In a packed and sometimes contentious hearing  on Capitol Hill Thursday, representatives of the oil and gas industry and their state regulators vigorously defended the practice of injecting toxic fluids underground without federal regulatory oversight .
The House Energy and Minerals subcommittee called the hearing to
explore the economic and environmental risks associated with the
practice, called hydraulic fracturing , after a string of reports of water contamination related to drilling across the country were reported by ProPublica .
Hydraulic fracturing is currently exempted from the Safe Drinking Water
Act, but both the House and Senate are drawing up legislation that
would close the Bush-era loophole and reinstate the Environmental
Protection Agency's authority over the fracturing process.
The House version of the bill ,
which would also require drilling companies to disclose the names and
amounts of the chemicals they inject underground, is expected to be
In the hearing, industry-affiliated groups and an executive of Chesapeake Energy told the committee 
(PDF) that state regulations of hydraulic fracturing are sufficient and
effective and insisted that the fracturing process and the chemicals it
uses are safe. They said regulating the process under the Safe Drinking
Water Act would add a needless layer of regulation that would cost
billions of dollars and thousands of jobs.
But a close reading of the law shows that the Safe Drinking Water Act
already defers regulatory authority over oil and gas drilling to the
states and that reversing the exemption in question would mainly
provide a baseline for best practices and give the federal government
authority to investigate contamination cases or disastrous accidents.
"I frankly think the oil and gas companies have been running a scare
campaign," Colo. Representative Diana DeGette, a co-sponsor of the bill
along with Maurice Hinchey (D-NY) and Jared Polis (D-Co) , said after
the hearing. "I don't know if the oil and gas industry doesn't
understand the bill or if they are intentionally misrepresenting the
Much of the debate centered on issues unearthed in a series of articles by ProPublica ,
which has been investigating natural gas drilling for the past year.
The articles focused on numerous cases of drilling-related water
contamination that have been documented across the country. In
most of those cases, scientists at the Environmental Protection Agency
have said that their investigations were hampered because the drilling
fluids are largely kept secret 
and because the agency does not have authority to investigate whether
hydraulic fracturing was indeed the cause. In one case, in Ohio,
hydraulic fracturing was listed as one of the main causes leading to
contamination and an explosion that ruined a house.
Among those who testified at the hearing was Scott Kell 
(PDF), the oil and gas regulator for the state Ohio and president of
the Ground Water Protection Council, whose members include both
industry officials and state regulators.
Kell personally conducted the Ohio investigation that named
hydraulic fracturing as a contributing factor in water contamination
there, yet Kell repeated the industry position that there has never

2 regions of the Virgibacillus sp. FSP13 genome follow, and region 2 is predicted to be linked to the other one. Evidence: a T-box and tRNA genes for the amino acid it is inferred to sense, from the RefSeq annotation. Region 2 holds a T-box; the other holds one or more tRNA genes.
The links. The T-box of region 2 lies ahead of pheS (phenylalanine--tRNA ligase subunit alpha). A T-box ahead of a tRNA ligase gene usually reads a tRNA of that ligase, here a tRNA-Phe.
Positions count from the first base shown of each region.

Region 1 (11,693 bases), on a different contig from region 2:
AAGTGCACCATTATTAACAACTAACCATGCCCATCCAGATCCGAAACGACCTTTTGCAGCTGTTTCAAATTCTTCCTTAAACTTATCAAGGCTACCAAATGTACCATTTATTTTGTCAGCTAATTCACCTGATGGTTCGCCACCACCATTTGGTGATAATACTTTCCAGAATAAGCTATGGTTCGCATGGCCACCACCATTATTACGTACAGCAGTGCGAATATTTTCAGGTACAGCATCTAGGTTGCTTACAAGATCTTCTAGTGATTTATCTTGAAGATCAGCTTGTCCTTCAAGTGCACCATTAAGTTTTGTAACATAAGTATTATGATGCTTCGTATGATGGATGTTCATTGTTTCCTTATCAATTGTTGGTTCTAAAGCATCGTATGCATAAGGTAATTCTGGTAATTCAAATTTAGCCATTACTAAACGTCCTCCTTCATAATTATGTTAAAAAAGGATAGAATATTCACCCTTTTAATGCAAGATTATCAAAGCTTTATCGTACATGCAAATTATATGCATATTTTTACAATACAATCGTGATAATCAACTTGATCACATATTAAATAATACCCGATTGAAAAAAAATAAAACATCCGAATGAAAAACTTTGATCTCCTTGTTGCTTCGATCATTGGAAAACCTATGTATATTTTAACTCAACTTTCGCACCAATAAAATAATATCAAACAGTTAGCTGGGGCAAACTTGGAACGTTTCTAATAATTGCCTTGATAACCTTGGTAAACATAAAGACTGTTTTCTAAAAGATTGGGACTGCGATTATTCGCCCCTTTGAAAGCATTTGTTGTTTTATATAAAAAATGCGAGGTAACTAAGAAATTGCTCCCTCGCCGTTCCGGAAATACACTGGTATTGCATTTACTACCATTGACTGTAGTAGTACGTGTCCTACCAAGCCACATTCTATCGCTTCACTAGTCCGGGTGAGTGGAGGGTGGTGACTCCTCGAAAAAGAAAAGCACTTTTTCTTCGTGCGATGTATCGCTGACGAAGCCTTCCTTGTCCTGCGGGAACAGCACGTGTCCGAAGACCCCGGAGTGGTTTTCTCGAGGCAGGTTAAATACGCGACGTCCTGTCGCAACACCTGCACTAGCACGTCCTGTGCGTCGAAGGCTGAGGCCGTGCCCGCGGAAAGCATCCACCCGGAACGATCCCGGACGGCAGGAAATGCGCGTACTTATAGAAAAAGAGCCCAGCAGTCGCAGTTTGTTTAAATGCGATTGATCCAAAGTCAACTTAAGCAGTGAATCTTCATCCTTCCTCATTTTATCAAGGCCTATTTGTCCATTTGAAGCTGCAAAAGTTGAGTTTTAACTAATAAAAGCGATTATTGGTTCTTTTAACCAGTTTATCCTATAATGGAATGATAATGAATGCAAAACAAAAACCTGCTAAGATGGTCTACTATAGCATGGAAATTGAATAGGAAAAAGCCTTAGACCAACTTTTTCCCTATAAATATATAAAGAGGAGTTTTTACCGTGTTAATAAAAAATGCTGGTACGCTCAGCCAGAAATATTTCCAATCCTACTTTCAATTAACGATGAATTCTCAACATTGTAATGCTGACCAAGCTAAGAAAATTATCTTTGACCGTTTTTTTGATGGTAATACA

been a single case of contamination in which hydraulic fracturing was
proven to be the cause. Kell also introduced letters from state
regulators in Ohio, Pennsylvania, New Mexico, Alabama and Texas
refuting ProPublica's findings.
"The states have become aware of press reports and websites alleging
that six states have documented over one thousand incidents of ground
water contamination resulting from the practice of hydraulic
fracturing," Kell said. "Such reports are not accurate."
In fact, ProPublica's stories documented more than 1000 cases in
which water was contaminated in the same places where fracturing takes
place. In most of those cases the EPA said it was impossible to prove a
link to fracturing because researchers don't have access to the
complete list of chemicals industry uses - without that list they say
they can't trace the contaminants to their source with certainty.
Officials in Colorado, where ProPublica reported that much of the
contamination has occurred, did not issue such a statement refuting the
When New Mexico Congressman Martin Heinrich spoke in the hearing, he
sought to clarify New Mexico's position and keep the hearing on course.
"We are trying to get at this from a standpoint of more science and
less ideology; I know that's difficult sometimes," he said. "I would
mention that while we had zero cases of usable ground water
contaminated, we have a number of cases of surface water contaminated
When asked about the record of Chesapeake Energy, the nation's largest
independent gas producer, Mike John, a vice president of government
relations for Chesapeake, told the committee that "I would emphasize
that in my experience we have not seen any problems with hydraulic
fracturing in my career." John did not mention the recent Louisiana case in which 16 cattle died  after allegedly drinking spilled fracturing fluids at a Chesapeake well site - a case that is still under investigation.
The hearing descended to rancor at several points, with proponents of
regulation berating the industry for fighting regulation even as it
insists that clean water is a priority, and with opponents expressing
frustration over what more federal oversight might mean for their
state's economy, a signal that even in a Democrat-controlled Congress, legislation to regulate hydraulic fracturing may face a tough road .
"I am proud that I am supported by the oil and gas industry because
they employ a lot of people in my state and I am going to stick up for
them," said Rep. Dan Boren (D-OK). "I am sick and tired of a lot of
folks in my own caucus coming after the largest employer in my state."